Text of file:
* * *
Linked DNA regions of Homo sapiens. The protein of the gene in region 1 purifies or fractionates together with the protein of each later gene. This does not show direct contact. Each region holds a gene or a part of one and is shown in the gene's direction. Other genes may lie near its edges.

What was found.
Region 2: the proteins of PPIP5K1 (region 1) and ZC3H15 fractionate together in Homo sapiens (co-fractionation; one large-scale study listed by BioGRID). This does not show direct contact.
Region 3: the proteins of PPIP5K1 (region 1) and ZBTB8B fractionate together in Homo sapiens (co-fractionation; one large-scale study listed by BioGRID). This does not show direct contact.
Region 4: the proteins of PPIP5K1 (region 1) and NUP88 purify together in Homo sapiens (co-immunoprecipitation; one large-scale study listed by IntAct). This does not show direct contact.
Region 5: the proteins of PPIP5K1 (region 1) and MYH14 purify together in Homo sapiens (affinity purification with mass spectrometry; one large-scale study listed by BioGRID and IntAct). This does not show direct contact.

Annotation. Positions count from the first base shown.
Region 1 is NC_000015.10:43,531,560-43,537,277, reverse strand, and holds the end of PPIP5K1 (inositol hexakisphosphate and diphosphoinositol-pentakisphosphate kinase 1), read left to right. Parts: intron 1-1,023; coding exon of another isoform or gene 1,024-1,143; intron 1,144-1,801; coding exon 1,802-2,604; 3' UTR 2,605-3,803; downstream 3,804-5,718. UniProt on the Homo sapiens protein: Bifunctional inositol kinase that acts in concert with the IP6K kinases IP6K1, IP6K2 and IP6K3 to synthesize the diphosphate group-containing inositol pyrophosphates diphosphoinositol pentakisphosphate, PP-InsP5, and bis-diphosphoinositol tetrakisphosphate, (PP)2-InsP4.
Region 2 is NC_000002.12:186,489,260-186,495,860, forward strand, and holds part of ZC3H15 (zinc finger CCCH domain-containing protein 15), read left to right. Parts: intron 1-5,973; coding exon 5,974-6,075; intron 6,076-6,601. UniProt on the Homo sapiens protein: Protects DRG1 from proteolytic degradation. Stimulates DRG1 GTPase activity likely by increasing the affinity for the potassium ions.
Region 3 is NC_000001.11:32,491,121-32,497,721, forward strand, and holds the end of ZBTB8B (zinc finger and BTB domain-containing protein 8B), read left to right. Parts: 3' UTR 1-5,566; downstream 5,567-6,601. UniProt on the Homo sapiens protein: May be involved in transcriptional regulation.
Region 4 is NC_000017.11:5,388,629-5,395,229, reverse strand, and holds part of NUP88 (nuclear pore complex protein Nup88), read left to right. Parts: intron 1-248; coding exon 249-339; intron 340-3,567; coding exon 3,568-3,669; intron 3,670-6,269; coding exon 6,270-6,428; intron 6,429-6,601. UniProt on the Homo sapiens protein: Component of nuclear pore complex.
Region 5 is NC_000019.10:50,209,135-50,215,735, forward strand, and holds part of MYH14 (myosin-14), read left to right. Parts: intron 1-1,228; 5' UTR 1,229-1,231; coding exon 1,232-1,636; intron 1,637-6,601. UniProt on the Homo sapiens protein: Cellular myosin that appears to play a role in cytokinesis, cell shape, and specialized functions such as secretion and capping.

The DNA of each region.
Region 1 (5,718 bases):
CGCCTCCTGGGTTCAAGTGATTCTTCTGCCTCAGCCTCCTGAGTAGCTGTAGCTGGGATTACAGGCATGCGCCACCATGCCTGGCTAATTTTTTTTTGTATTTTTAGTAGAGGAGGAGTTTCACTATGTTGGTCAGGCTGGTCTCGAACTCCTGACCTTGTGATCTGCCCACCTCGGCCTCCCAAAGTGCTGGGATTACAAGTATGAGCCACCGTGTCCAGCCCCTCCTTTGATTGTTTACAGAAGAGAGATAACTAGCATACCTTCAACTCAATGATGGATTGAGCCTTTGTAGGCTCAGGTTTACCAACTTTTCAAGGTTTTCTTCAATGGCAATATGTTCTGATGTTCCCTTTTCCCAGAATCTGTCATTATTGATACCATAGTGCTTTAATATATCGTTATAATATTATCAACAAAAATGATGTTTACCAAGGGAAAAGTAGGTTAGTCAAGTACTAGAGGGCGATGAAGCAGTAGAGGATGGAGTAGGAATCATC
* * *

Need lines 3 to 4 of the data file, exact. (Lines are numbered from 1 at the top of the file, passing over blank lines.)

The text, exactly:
Region 2: the proteins of PPIP5K1 (region 1) and ZC3H15 fractionate together in Homo sapiens (co-fractionation; one large-scale study listed by BioGRID). This does not show direct contact.
Region 3: the proteins of PPIP5K1 (region 1) and ZBTB8B fractionate together in Homo sapiens (co-fractionation; one large-scale study listed by BioGRID). This does not show direct contact.